By: Art Hobba– At seven o’clock every Thursday morning about ten of us, all good friends, meet together over our Bibles and coffee. We come to share life and Scripture together as disciples in training and as a squad of Warriors. Over the years, we have learned to break the seal of isolation with each other. However, even with our group, it is rare to hear a guy talk about his son’s vibrant faith, or share of a deep spiritual connection he and his son have together.
The reality is that most guys are embarrassed about this subject. There is an elephant sized hole here, and we know it. Too many Boomer Dads have been hamstrung when it comes to passing on the DNA of faith to their millennial sons. Millennials are missing from men’s gatherings and in the church overall.
In Part One I left off with some questions:
Q: How is this generation different from the Baby Boomers? Why have so many Millennials left the church? Is there an answer to getting them back?
I always had an agenda when I met with each of my sons. I thought they needed my wisdom, both practical and biblical. Often, they quietly endured my lectures, perhaps due to a free lunch. If I caught them on a tough day, I’d trigger sarcasm, or worse.
One day my youngest couldn’t take it anymore and barked out, “Stop trying to control me! You can’t even take care of your own life. Try focusing on that, and leave me alone.”
After the shock and anger, I was left with feelings of bewilderment, guilt and failure. Had I lost him? Had he walked away from his faith? When I took it to God, he brought to mind how Jesus. “humbled himself, taking on the form of a slave,” Immediately, I knew his issue was not with God, it was with his Dad. I had to drop my agenda and take stock. Is just loving these young men who share my name, and being there for them enough? I started this first part of this new journey on my hands and knees.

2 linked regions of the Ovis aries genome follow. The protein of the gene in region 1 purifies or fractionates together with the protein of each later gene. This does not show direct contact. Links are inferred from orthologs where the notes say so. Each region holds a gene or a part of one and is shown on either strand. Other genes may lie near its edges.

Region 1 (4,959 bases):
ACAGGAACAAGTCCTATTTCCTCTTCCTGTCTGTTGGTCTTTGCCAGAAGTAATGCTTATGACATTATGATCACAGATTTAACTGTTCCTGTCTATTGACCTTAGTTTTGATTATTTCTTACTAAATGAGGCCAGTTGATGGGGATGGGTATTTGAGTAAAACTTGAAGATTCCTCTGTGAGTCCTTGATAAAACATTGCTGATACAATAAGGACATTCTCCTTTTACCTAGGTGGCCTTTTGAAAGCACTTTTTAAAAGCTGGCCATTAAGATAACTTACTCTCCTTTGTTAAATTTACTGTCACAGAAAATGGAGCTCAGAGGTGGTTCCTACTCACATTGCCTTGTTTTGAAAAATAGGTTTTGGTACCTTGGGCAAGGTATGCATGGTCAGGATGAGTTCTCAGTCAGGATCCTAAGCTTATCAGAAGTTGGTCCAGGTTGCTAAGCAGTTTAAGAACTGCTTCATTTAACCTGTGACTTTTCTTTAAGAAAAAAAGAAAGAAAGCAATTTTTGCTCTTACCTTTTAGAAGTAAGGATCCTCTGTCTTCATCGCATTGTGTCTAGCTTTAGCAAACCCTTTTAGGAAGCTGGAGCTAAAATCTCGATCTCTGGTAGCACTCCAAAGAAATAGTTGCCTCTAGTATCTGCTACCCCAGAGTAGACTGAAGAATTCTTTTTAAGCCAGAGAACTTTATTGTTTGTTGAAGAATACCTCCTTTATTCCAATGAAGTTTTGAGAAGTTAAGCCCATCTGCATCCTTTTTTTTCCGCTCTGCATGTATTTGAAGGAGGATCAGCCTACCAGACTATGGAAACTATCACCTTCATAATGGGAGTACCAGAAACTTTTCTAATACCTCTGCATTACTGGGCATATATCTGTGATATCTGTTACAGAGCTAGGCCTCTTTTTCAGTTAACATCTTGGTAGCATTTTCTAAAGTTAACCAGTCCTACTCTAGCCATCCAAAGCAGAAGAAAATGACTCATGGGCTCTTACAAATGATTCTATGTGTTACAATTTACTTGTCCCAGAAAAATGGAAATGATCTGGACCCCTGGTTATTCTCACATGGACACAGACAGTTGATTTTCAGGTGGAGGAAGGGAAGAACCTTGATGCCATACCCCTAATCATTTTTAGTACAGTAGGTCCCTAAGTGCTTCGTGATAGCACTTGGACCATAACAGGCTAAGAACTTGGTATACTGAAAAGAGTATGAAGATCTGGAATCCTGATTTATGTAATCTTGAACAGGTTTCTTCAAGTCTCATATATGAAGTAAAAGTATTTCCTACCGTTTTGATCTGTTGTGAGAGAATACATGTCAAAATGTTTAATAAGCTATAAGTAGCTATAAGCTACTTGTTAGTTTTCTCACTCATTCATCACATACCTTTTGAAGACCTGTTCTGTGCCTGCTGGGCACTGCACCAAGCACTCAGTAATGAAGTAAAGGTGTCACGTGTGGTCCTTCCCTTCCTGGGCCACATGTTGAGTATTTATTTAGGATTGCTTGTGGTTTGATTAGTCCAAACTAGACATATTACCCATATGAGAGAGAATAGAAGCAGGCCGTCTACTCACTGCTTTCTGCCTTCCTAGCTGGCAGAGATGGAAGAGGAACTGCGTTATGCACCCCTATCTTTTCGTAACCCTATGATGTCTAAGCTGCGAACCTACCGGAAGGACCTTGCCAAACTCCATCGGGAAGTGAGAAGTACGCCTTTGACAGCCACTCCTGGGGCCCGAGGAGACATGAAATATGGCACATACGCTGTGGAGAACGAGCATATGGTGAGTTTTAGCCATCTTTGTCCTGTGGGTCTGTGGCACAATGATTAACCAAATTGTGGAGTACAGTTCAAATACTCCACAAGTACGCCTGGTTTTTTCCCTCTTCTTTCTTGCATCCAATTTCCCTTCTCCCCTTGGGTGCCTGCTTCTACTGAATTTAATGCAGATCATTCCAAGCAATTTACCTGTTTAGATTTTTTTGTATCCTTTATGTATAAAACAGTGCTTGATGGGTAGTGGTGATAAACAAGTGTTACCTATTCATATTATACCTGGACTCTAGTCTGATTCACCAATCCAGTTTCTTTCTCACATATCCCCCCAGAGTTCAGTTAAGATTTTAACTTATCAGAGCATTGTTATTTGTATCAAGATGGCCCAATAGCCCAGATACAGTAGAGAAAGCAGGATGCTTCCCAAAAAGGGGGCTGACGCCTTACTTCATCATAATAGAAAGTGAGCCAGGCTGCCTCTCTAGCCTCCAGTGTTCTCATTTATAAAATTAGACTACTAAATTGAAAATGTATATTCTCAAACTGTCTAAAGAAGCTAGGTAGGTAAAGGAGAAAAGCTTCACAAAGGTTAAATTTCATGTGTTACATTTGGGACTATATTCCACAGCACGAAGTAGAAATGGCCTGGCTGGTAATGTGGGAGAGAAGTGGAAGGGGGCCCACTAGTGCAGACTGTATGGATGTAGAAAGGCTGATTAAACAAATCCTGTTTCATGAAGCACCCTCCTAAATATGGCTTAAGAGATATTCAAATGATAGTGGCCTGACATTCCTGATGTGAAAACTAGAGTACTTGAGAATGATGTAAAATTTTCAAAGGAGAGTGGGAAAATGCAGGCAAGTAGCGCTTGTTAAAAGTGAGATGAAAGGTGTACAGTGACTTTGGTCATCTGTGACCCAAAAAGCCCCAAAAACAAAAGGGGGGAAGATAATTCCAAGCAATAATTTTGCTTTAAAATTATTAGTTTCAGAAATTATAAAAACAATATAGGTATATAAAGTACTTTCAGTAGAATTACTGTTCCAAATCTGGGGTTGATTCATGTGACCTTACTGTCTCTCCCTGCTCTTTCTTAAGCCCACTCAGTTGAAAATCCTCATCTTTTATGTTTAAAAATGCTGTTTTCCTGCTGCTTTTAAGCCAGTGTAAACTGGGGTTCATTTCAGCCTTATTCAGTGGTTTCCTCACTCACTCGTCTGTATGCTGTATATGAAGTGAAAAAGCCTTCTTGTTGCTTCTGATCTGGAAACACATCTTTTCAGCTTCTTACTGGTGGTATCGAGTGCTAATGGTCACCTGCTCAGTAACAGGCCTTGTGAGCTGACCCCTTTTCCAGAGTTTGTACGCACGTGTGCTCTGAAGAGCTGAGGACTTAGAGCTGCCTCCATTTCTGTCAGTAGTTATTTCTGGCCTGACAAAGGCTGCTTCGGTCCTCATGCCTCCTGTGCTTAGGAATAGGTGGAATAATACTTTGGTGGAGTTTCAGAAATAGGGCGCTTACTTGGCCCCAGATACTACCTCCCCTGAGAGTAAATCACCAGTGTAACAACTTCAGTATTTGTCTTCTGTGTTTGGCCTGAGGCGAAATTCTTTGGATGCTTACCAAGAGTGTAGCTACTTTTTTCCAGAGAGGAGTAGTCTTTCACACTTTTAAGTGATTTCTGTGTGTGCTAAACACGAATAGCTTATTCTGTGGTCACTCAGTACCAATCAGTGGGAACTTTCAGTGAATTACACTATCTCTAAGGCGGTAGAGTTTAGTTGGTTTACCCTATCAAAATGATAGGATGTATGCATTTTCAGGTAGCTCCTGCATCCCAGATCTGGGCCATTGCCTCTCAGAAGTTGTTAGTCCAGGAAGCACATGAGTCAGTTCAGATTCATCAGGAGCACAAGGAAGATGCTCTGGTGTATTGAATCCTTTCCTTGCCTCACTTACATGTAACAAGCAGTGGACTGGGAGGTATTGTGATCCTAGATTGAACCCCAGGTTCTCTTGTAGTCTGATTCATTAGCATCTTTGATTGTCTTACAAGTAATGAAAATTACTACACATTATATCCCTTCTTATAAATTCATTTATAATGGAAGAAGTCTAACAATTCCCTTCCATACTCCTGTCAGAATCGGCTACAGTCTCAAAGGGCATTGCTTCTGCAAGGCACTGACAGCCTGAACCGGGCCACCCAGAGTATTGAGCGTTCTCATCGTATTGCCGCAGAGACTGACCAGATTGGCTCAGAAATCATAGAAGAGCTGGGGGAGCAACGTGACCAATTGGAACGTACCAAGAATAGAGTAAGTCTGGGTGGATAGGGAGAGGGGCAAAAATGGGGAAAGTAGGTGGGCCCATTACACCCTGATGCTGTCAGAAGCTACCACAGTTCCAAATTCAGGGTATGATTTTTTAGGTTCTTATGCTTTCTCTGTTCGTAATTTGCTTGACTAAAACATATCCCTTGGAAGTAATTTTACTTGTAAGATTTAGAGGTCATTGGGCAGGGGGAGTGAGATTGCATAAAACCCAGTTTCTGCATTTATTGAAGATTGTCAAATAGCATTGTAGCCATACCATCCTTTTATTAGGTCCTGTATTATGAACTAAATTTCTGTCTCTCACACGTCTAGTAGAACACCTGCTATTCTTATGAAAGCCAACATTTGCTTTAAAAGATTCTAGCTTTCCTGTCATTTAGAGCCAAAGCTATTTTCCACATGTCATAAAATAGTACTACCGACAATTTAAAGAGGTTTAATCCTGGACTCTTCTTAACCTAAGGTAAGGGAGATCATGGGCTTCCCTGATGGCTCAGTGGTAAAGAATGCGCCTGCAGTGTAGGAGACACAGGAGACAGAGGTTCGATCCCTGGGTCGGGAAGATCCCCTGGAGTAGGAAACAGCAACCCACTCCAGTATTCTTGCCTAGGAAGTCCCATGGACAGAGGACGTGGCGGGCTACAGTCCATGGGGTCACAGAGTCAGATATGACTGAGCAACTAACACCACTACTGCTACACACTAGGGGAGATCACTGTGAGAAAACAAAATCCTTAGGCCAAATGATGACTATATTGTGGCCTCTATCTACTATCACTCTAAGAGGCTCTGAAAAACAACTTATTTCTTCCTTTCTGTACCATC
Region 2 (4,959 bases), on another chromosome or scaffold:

If we missed the chance when they were younger, there is no reason to think it’s too late. You may be an X Gen’er or Millennial reading this. You too can try to build bridges. After all, we are all just guys looking for a safe place to be loved and respected by other guys.
Below are some more demographic factoids about Millennials. Keep in mind these are not true for all Millennials, so let’s resist the tendency to label.
- There are over 50 million of you in the US, the largest generation in US history . . . by far
- You are the smartest generation of all time — and the most educated
- You believe in the power of team versus solo. Heroism is for videogames
- The vast majority of you believe in God
- You want to be coached.
- You are the most untrusting generation ever. A part of why that happened is next.
There’s no place like home
There are many reasons why many of our Millennials lost trust. These are but a few. See if you recognize yourself in any of the scenarios below as seen through their eyes:
You had parents (or a parent) who worked hard to get you the best things in life. Many of you were put into multiple sports at the age of 6, or some other group activity. You Dad and most moms worked outside the home. Single moms or dads had to double down or their kids got left behind. Maybe you did.